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News: Army Reserve Teen Panel builds leaders

Story by Sgt. 1st Class Adam StoneSmall RSS IconSubscriptions Icon

The Piehl Family Courtesy Photo

Cadet Ashley Piehl, mother Colleen Piehl, Bethany Piehl, and Maj. Douglas Piehl, pose for a photo after Bethany's high school graduation. Ashley and Bethany were members of the Army Reserve Teen Panel. (Courtesy Photo from the Piehl Family)

FORT DOUGLAS, Utah - The children of Soldiers in the Army Reserve deal with geographic challenges unique to them. When their parents deploy, often they don’t have others their age they can turn to for support. Often they don’t live close to their parent’s unit. Family support groups for some units can cover a radius of hundreds of miles.

This geographic challenge not only applies to dependents, but Army leaders as well.

That’s why in 2006 the Army Reserve Child, Youth & School Services established the Army Reserve Teen Panel. The goal of the ARTP is to communicate to Army Reserve leadership the issues facing young people in today’s society. It is made up of 30 teen and three junior advisers. They are children of Army Reserve Soldiers that meet periodically to discuss ways that leaders can help Army Reserve Families.

Bethany Piehl is an outgoing member of the ARTP. She’s currently college freshman at school at Wartberg College in Waverly, Iowa. She first learned about ARTP from her older sister Ashley who served on the panel first.

“You can say I followed in her footsteps. It was really cool seeing what she was doing and how it affected the youth.” Bethany said.

While Bethany was giving back to others, she found that the ARTP was helping her develop her leadership style which would end up paying for her college education.

“Being a member of the ARTP has taught me not only how to lead, but also how to follow and listen,” She continues. “When leading, it is my job to encourage my group members to be active in discussions and ideas and to empower them to use the skills they have to contribute to the overall project.”

During her scholarship interview, her leadership experience she developed while on the ARTP was asked about quite a bit. She said the school awarded her this scholarship based on her leadership experience.

“You grow a lot in your leadership skills and don’t always recognize it until you have to do something,” she said. “You find you’re not afraid to take the lead.”

Bethany’s father, Maj. Douglas Piehl, Equal Opportunity Office for the 807th Medical Command, recognized a difference in his daughters after they became ARTP members.

“What I saw in both girls was a ballooning in growth of responsibility and leadership. Neither girl has any problem getting in front of a large group of people and speaking about an issue,” Douglas continues. “I know that ARTP was a big part of Ashley getting her ROTC scholarship. Bethany’s scholarship was due to her leadership skills.”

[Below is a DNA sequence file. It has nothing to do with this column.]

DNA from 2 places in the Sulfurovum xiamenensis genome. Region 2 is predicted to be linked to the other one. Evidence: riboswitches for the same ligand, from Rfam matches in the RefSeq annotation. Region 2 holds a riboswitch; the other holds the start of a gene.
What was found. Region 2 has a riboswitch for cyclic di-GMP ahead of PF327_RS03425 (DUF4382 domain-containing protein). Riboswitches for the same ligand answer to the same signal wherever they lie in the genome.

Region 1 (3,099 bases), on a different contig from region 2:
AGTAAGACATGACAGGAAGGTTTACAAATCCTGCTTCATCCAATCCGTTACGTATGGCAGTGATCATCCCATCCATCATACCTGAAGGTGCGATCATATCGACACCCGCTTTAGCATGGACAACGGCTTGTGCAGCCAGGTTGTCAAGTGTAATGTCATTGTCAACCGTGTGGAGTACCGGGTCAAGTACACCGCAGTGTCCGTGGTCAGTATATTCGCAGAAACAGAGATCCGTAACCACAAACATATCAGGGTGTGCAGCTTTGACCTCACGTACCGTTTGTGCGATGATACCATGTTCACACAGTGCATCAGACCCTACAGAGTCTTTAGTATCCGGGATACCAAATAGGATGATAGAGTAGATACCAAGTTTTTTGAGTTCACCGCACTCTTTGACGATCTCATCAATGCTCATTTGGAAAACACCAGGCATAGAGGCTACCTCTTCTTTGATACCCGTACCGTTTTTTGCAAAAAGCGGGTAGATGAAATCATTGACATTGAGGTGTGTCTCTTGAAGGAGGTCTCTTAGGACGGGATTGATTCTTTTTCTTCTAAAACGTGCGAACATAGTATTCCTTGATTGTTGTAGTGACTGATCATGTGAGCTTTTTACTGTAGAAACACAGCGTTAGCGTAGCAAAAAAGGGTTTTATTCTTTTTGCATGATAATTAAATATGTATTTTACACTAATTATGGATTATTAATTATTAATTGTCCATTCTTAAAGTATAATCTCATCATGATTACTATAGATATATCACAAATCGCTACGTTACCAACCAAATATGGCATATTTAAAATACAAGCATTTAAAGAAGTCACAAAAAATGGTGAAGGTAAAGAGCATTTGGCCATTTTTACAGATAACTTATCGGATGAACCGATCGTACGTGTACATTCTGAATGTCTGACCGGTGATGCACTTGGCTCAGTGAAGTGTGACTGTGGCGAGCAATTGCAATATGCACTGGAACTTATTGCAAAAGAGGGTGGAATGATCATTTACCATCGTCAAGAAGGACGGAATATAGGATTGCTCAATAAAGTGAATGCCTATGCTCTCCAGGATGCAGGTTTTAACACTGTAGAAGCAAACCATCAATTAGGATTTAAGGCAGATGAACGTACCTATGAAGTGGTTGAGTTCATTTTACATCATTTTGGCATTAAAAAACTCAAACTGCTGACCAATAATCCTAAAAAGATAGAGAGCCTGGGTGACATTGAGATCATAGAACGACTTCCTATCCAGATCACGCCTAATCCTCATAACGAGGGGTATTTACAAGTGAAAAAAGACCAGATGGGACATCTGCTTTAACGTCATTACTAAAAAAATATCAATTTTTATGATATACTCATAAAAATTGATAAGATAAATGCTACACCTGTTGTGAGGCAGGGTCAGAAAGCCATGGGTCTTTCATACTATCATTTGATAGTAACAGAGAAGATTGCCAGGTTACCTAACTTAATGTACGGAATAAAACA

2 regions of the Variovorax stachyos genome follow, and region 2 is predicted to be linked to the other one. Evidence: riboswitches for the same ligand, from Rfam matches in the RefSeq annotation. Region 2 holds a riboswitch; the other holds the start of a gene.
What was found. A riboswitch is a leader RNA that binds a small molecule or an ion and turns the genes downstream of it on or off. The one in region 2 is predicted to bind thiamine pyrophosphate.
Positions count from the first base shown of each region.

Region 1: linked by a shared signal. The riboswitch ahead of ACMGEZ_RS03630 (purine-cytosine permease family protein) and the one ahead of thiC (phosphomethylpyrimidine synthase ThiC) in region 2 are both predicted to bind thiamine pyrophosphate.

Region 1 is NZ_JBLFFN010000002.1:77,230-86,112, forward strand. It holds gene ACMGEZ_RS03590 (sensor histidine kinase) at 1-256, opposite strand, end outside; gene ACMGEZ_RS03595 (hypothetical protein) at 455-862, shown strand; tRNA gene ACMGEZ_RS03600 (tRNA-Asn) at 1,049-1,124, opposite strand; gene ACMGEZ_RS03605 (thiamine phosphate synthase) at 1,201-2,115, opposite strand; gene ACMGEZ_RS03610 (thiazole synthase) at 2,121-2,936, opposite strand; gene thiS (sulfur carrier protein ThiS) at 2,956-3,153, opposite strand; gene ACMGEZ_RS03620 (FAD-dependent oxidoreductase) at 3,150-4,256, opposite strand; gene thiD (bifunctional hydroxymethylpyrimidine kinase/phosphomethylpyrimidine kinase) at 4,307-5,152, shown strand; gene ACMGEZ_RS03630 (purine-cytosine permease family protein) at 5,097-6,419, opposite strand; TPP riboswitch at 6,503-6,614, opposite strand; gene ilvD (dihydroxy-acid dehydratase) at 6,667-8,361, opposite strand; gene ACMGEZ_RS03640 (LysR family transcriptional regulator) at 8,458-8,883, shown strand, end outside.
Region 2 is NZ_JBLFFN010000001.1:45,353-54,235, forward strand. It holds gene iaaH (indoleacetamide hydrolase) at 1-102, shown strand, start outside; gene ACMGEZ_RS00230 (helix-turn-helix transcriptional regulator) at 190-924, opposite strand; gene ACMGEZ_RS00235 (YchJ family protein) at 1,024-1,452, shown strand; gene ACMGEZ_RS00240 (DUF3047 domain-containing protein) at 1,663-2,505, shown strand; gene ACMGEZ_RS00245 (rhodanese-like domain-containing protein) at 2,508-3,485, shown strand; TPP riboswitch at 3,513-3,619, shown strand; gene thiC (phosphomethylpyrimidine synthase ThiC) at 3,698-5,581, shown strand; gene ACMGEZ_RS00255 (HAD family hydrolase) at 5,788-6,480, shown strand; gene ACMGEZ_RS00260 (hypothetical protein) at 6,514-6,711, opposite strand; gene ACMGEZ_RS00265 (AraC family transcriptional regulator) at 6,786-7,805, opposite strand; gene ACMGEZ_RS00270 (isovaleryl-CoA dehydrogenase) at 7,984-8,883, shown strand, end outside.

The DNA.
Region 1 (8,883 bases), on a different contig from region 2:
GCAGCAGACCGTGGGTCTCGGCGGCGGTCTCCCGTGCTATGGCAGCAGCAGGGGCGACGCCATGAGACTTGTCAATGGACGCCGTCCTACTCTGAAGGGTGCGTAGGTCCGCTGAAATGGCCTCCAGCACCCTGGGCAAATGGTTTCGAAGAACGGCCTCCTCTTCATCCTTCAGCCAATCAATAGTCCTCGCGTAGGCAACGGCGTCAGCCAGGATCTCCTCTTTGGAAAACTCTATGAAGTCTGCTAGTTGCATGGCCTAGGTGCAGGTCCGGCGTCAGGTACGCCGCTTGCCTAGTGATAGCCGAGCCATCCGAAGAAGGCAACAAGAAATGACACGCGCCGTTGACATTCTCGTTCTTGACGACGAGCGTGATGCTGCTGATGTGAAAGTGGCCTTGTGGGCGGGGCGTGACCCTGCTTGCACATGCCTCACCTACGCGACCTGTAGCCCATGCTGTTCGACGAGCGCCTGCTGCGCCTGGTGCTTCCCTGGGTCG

“For both girls, it became a lifelong passion where they made lifelong friends,” said Douglas.

Bethany’s sister, Ashley, had a similar experience with ARTP.

“For me, it gave me a huge boost in confidence,” Ashley said. “While I was involved, I thought it was a wonderful opportunity and helped prepare me for ROTC. It gave me experience in planning and working with a team.”

Cadet Ashley Piehl is an ROTC student at Pacific Lutheran University and ultimately wants to be an Army chaplain.

Many of CYSS' core programs were developed by CYSS staff to address needs and issues identified by the members of ARTP, these include: YLEADs (Youth Leadership Education and Development Summits), ARECs (Army Reserve enrichment Camps), Weekend Youth Enrichment Programs, and School Break.

“One of my best friends I met at the 2009 Seattle YLEAD, and later we both served on ARTP. Though our home situations were very different we both understood at least some of what the other was going through, as my dad was deployed at the same time as Alex’s mom was mobilized. Even though at that point we had only been together for four days at the YLEAD, we knew that we could count on the other one to be there, even if it was 2 a.m. Having that kind of support system is very hard to come by when a teen doesn’t live by any other AR youth that he may know or by his parent's base,” said Bethany.

The ARTP meetings are more than four days of meetings. They also saw historical sites at their last meeting in Washington, D.C., and built their confidence on a ropes course in Raleigh. They also volunteer their time to the community hosting their event.

We built a memorial garden for a fallen Soldiers at Fort McPherson in Atlanta, participated in a Healthy Kids Day at the YMCA in Dallas, volunteered for Habitat for Humanity in Raleigh and packed care packages for troops and their families, said Bethany.

For more information on the Army Reserve Teen Panel go to https://cyssevents.com/artp.asp


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Cadet Ashley Piehl, mother Colleen Piehl, Bethany Piehl,...


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Public Domain Mark
This work, Army Reserve Teen Panel builds leaders, by SFC Adam Stone, identified by DVIDS, is free of known copyright restrictions under U.S. copyright law.

Date Taken:05.07.2014

Date Posted:05.07.2014 11:19

Location:FORT DOUGLAS, UT, UT, US

Hometown:SPOKANE, WA, US

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